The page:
On the truck I was testing the useable CNG capacity was only 12 GGE, not the 17 as listed on the brochure and spec sheets.
Keep that in mind when you are figuring the CNG range of a vehicle.

Saturday, July 12, 2014

R.V. Life: Getting Kicks at Age 66

Story thanks to J. PEDER ZANE and the Links provided:

May, 2014  Jim and Jaylene Myers knew exactly what they wanted to do when they retired in 2008: Go wherever whim and chance might take them in their 45-foot recreational vehicle.

In the last five years Jim, 63, a former paper manufacturing executive from Seattle, and Jaylene, 62, a former schoolteacher, have camped in Yellowstone and Glacier National Parks, retraced the route followed by 19th-century wagon trains, gone fly fishing in Colorado, visited the Alamo in Texas and relatives in Alabama, and devoured crawfish in Breaux Bridge, La. Along the way they have befriended hundreds of other R.V. aficionados who, as he put it, are also “living the dream.”

“When I was working, my life was my schedule,” Mr. Myers said. “It was an endless run of meetings. One thing I wanted when I retired was to not have a schedule and to get to know places I’d only seen from airplanes on business trips.”

The Myerses are members of a high-octane tribe of retirees who are transforming their golden years into a golden age of adventure on the open road. Inspired by disparate strands of the American way of life — from don’t-tread-on-me individualism to an it-takes-a-village communitarianism, from a love of nature to a craving for the best creature comforts modernity can offer (or both) — they are a wildly diverse bunch.

Some live in small trailers that cost a few thousand dollars and are barely larger than a van. Others cruise the country in expensive rigs — such as those favored by celebrity R.V. enthusiasts like Clarence Thomas and Robert De Niro — with flat-screen televisions and king-size beds. Some seek the country’s most isolated nooks and crannies; others stay in plush R.V. resorts that offer more activities than costly summer camps for children. Most travel as couples; a few go solo.

They include former teachers, lawyers, doctors, firefighters, artists and corporate executives. Not that it matters. In R.V. culture, “no one asks what you’ve done,” said Kathi Vogler, 64, a retired nurse from Pompton Plains, N.J., who has traveled with her husband, John, a retired middle school principal, for five years, “just where you’ve been, where you’re going, what you’ve seen.”

The best estimates say 750,000 to one million retirees call R.V.s home, according to Kevin Broom, director of media relations for the Recreation Vehicle Industry Association. He said independent studies suggested their ranks were growing. Although the recession took a toll on sales of new R.V.s, the number of R.V. owners 55 and older increased 20 percent, to 3.6 million, from 2005 through 2011.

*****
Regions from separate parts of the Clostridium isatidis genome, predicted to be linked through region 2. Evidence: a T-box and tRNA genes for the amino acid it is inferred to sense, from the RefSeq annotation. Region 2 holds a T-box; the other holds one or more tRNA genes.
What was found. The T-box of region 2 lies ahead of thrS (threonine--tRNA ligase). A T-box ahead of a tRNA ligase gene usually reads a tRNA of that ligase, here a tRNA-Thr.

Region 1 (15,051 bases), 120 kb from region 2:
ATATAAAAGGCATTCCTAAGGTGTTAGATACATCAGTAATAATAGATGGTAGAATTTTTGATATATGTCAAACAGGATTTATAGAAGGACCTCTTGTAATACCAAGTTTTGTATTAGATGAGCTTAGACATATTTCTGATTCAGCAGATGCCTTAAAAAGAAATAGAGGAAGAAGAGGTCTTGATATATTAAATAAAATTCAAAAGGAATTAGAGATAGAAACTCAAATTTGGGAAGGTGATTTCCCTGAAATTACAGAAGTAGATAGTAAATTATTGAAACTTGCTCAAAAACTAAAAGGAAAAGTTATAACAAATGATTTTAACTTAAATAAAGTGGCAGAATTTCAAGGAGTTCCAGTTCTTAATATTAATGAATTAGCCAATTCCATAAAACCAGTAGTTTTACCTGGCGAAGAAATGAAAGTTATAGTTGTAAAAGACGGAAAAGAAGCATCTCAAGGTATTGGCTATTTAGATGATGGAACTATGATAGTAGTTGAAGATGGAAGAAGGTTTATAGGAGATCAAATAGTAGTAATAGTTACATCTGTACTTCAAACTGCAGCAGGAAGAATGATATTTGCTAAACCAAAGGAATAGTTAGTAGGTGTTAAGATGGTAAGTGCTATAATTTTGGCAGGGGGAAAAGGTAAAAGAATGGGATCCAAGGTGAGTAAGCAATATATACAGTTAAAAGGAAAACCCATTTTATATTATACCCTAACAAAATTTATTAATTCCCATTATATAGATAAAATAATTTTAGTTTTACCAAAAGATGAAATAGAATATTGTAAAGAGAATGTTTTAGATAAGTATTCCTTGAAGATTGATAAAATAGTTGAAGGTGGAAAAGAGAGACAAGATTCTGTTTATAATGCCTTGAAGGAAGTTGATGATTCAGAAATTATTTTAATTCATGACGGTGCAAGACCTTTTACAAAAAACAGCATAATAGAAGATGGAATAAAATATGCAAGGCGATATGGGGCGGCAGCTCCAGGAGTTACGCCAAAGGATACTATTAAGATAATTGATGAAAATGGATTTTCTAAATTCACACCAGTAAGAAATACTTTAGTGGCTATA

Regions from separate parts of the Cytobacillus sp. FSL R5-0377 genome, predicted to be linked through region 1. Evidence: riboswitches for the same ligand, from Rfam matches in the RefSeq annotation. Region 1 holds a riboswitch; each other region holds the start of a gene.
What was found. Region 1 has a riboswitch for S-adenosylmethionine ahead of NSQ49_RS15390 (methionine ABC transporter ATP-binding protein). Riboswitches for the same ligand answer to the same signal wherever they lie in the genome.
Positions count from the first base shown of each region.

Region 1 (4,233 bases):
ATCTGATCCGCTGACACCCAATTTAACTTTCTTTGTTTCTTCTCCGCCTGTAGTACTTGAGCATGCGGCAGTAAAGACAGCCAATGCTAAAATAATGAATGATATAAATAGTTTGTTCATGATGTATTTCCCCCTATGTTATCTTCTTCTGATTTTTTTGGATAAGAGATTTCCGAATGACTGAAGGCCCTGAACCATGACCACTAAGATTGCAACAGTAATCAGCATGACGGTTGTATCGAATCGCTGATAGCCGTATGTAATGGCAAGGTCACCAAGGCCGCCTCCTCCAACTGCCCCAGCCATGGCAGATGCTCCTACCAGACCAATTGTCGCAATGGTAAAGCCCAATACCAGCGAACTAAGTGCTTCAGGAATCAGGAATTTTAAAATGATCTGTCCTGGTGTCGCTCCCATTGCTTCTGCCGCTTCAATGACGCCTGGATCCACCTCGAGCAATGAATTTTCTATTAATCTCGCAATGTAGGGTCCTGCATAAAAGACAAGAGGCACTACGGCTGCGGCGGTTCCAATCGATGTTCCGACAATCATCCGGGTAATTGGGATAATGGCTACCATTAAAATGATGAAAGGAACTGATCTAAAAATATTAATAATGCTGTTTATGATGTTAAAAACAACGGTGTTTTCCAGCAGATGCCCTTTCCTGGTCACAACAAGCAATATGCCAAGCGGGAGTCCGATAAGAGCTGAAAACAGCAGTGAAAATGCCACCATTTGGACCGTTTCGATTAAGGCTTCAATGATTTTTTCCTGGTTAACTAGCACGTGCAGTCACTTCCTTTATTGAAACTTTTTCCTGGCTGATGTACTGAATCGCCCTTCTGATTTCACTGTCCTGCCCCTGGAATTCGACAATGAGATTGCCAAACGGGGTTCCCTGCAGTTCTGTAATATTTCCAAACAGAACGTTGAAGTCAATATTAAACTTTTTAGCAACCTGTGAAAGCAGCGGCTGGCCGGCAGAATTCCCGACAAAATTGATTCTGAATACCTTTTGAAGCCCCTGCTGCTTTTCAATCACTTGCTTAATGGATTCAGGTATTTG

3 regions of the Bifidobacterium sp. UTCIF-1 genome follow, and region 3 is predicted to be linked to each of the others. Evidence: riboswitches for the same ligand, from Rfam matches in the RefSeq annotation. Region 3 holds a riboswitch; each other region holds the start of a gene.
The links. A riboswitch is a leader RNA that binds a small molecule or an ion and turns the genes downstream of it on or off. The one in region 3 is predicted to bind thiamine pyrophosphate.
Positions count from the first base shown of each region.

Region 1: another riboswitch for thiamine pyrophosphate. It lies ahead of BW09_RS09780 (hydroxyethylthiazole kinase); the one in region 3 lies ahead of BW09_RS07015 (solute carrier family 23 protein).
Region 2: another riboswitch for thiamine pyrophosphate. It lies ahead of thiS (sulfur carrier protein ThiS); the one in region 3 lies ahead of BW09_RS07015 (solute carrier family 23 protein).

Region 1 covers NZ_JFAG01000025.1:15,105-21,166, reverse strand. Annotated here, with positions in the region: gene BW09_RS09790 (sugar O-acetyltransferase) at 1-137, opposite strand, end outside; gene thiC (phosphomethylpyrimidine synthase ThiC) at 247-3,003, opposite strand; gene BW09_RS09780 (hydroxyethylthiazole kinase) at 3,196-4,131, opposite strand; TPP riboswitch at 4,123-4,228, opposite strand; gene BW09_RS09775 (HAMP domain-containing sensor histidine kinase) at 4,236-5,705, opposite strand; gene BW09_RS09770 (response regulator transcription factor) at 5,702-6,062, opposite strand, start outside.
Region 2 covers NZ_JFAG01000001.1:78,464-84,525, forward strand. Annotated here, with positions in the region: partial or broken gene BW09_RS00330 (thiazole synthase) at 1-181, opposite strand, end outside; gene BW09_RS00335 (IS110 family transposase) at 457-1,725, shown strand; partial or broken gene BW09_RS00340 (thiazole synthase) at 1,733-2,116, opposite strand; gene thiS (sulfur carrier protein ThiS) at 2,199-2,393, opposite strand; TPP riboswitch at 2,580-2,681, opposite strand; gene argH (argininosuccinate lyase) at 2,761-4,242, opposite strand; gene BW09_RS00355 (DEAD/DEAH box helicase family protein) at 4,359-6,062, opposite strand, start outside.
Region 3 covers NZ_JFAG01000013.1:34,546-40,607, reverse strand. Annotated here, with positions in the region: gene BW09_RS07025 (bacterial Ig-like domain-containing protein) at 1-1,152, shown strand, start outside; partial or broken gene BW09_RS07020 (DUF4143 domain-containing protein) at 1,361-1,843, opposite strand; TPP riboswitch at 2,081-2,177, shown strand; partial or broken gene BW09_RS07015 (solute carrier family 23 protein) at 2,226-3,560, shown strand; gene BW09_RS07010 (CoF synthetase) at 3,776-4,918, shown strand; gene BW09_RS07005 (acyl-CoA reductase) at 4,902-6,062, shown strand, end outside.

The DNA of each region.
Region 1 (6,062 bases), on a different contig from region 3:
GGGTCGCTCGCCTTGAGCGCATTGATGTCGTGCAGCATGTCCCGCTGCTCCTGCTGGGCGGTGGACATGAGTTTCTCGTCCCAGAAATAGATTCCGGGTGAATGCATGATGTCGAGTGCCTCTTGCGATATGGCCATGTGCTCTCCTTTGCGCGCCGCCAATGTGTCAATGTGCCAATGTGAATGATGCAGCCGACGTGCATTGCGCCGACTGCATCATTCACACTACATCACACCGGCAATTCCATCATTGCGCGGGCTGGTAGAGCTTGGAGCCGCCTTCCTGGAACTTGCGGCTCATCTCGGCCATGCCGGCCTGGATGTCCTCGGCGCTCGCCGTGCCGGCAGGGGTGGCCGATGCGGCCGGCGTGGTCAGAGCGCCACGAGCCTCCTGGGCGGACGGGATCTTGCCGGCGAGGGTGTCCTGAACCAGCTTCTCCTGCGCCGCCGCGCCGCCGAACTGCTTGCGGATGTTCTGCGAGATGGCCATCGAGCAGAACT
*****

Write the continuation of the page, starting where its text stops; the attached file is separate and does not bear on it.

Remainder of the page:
That is not surprising. “We are seeing a lot more people, 55, 57, 58, who got laid off and decided they couldn’t handle retirement,” said David Gorin, an industry consultant from McLean, Va. “We’re also seeing more people who can use technology to work from the road and those who have just decided, ‘Let’s enjoy life while we can.’ ” The Affordable Care Act may also make it easier for retirees who do not qualify for military benefits or Medicare to secure health insurance, making health care more accessible on the road.

The idea of retiring to an R.V. rarely comes in a flash of inspiration. “Most people in the R.V. community come up through camping, starting when they were children,” said Tim Deputy, general manager of the Sun-N-Fun Carefree RV Resort in Sarasota, Fla.

That camping experience is important because even the most plush R.V.s, with multiple rooms that slide out from the main body, providing up to 450 square feet of space, are smaller than the average home. If sleeping in a tent was your idea of a good time, an R.V. might seem like Versailles.

“If I drive and I have to go to the bathroom, I have a bathroom,” explained David Woodworth, 74, an R.V. historian who has crisscrossed the country dozens of times. “If we don’t make it to where we need to at night it doesn’t matter because we still have a comfortable bed.”
It is possible to live quite cheaply in an R.V. Some devotees save big by establishing residency in income-tax-free states like Florida, Texas or South Dakota. Economic necessity, however, does not seem to be a prime motivation for most. Mr. Woodworth said the appeal had changed little since the first R.V.s were introduced around 1910 — adventure, freedom, spontaneity and community are words R.V. owners use frequently.